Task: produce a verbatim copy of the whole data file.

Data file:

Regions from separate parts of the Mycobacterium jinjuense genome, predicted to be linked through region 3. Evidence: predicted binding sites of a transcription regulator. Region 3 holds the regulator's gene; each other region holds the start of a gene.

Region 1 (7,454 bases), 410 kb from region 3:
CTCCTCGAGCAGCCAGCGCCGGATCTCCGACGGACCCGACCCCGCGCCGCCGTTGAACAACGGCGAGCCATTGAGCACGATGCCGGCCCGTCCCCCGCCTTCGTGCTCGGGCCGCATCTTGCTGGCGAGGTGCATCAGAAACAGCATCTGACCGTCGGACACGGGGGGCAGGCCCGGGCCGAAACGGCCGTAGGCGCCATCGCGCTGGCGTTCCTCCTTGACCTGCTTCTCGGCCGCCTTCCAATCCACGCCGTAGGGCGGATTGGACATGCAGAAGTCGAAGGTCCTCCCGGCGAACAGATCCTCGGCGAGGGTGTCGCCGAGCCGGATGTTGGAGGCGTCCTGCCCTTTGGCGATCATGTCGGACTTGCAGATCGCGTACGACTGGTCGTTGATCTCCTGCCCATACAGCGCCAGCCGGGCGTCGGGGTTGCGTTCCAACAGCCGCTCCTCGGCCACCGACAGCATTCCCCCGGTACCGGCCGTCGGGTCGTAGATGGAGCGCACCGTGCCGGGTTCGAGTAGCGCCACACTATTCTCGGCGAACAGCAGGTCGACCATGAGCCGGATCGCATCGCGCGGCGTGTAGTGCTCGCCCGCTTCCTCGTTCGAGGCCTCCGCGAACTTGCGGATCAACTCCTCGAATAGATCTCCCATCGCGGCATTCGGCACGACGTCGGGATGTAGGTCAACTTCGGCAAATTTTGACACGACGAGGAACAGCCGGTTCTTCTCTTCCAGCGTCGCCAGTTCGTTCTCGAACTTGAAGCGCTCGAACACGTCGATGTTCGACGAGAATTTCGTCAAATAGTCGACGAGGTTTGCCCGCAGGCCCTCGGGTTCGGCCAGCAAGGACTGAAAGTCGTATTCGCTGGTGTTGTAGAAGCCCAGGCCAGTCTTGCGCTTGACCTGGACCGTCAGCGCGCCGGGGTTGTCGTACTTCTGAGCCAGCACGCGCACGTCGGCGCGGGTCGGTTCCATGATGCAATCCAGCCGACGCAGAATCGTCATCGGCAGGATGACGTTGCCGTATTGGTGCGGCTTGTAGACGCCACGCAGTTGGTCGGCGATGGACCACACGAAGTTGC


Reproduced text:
Regions from separate parts of the Mycobacterium jinjuense genome, predicted to be linked through region 3. Evidence: predicted binding sites of a transcription regulator. Region 3 holds the regulator's gene; each other region holds the start of a gene.

Region 1 (7,454 bases), 410 kb from region 3:
CTCCTCGAGCAGCCAGCGCCGGATCTCCGACGGACCCGACCCCGCGCCGCCGTTGAACAACGGCGAGCCATTGAGCACGATGCCGGCCCGTCCCCCGCCTTCGTGCTCGGGCCGCATCTTGCTGGCGAGGTGCATCAGAAACAGCATCTGACCGTCGGACACGGGGGGCAGGCCCGGGCCGAAACGGCCGTAGGCGCCATCGCGCTGGCGTTCCTCCTTGACCTGCTTCTCGGCCGCCTTCCAATCCACGCCGTAGGGCGGATTGGACATGCAGAAGTCGAAGGTCCTCCCGGCGAACAGATCCTCGGCGAGGGTGTCGCCGAGCCGGATGTTGGAGGCGTCCTGCCCTTTGGCGATCATGTCGGACTTGCAGATCGCGTACGACTGGTCGTTGATCTCCTGCCCATACAGCGCCAGCCGGGCGTCGGGGTTGCGTTCCAACAGCCGCTCCTCGGCCACCGACAGCATTCCCCCGGTACCGGCCGTCGGGTCGTAGATGGAGCGCACCGTGCCGGGTTCGAGTAGCGCCACACTATTCTCGGCGAACAGCAGGTCGACCATGAGCCGGATCGCATCGCGCGGCGTGTAGTGCTCGCCCGCTTCCTCGTTCGAGGCCTCCGCGAACTTGCGGATCAACTCCTCGAATAGATCTCCCATCGCGGCATTCGGCACGACGTCGGGATGTAGGTCAACTTCGGCAAATTTTGACACGACGAGGAACAGCCGGTTCTTCTCTTCCAGCGTCGCCAGTTCGTTCTCGAACTTGAAGCGCTCGAACACGTCGATGTTCGACGAGAATTTCGTCAAATAGTCGACGAGGTTTGCCCGCAGGCCCTCGGGTTCGGCCAGCAAGGACTGAAAGTCGTATTCGCTGGTGTTGTAGAAGCCCAGGCCAGTCTTGCGCTTGACCTGGACCGTCAGCGCGCCGGGGTTGTCGTACTTCTGAGCCAGCACGCGCACGTCGGCGCGGGTCGGTTCCATGATGCAATCCAGCCGACGCAGAATCGTCATCGGCAGGATGACGTTGCCGTATTGGTGCGGCTTGTAGACGCCACGCAGTTGGTCGGCGATGGACCACACGAAGTTGC